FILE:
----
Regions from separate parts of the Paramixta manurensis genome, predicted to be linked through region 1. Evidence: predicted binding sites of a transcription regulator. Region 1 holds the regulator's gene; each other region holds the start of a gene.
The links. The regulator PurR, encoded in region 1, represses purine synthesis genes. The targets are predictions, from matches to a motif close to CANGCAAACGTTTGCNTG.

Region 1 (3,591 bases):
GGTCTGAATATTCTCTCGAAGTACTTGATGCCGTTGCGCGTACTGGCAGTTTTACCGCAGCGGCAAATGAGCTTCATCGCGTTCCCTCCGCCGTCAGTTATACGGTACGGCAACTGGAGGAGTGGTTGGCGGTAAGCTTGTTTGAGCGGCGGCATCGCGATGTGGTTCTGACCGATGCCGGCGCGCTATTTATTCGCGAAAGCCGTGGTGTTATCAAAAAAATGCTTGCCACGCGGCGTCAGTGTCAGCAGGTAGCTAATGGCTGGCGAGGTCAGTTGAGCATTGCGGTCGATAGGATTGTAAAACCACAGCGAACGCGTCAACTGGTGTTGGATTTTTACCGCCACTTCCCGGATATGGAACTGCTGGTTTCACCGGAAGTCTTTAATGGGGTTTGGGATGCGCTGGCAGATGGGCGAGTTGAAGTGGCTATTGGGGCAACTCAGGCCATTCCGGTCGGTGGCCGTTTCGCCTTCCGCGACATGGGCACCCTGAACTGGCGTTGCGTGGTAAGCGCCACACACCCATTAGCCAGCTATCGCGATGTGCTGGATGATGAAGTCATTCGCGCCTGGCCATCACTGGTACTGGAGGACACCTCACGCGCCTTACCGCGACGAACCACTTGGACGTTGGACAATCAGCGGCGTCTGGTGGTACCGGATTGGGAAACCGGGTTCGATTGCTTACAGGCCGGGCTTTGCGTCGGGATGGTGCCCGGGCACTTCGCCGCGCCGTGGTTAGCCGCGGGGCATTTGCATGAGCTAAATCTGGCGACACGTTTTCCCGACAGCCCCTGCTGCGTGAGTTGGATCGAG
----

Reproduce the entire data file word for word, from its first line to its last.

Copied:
Regions from separate parts of the Paramixta manurensis genome, predicted to be linked through region 1. Evidence: predicted binding sites of a transcription regulator. Region 1 holds the regulator's gene; each other region holds the start of a gene.
The links. The regulator PurR, encoded in region 1, represses purine synthesis genes. The targets are predictions, from matches to a motif close to CANGCAAACGTTTGCNTG.

Region 1 (3,591 bases):
GGTCTGAATATTCTCTCGAAGTACTTGATGCCGTTGCGCGTACTGGCAGTTTTACCGCAGCGGCAAATGAGCTTCATCGCGTTCCCTCCGCCGTCAGTTATACGGTACGGCAACTGGAGGAGTGGTTGGCGGTAAGCTTGTTTGAGCGGCGGCATCGCGATGTGGTTCTGACCGATGCCGGCGCGCTATTTATTCGCGAAAGCCGTGGTGTTATCAAAAAAATGCTTGCCACGCGGCGTCAGTGTCAGCAGGTAGCTAATGGCTGGCGAGGTCAGTTGAGCATTGCGGTCGATAGGATTGTAAAACCACAGCGAACGCGTCAACTGGTGTTGGATTTTTACCGCCACTTCCCGGATATGGAACTGCTGGTTTCACCGGAAGTCTTTAATGGGGTTTGGGATGCGCTGGCAGATGGGCGAGTTGAAGTGGCTATTGGGGCAACTCAGGCCATTCCGGTCGGTGGCCGTTTCGCCTTCCGCGACATGGGCACCCTGAACTGGCGTTGCGTGGTAAGCGCCACACACCCATTAGCCAGCTATCGCGATGTGCTGGATGATGAAGTCATTCGCGCCTGGCCATCACTGGTACTGGAGGACACCTCACGCGCCTTACCGCGACGAACCACTTGGACGTTGGACAATCAGCGGCGTCTGGTGGTACCGGATTGGGAAACCGGGTTCGATTGCTTACAGGCCGGGCTTTGCGTCGGGATGGTGCCCGGGCACTTCGCCGCGCCGTGGTTAGCCGCGGGGCATTTGCATGAGCTAAATCTGGCGACACGTTTTCCCGACAGCCCCTGCTGCGTGAGTTGGATCGAG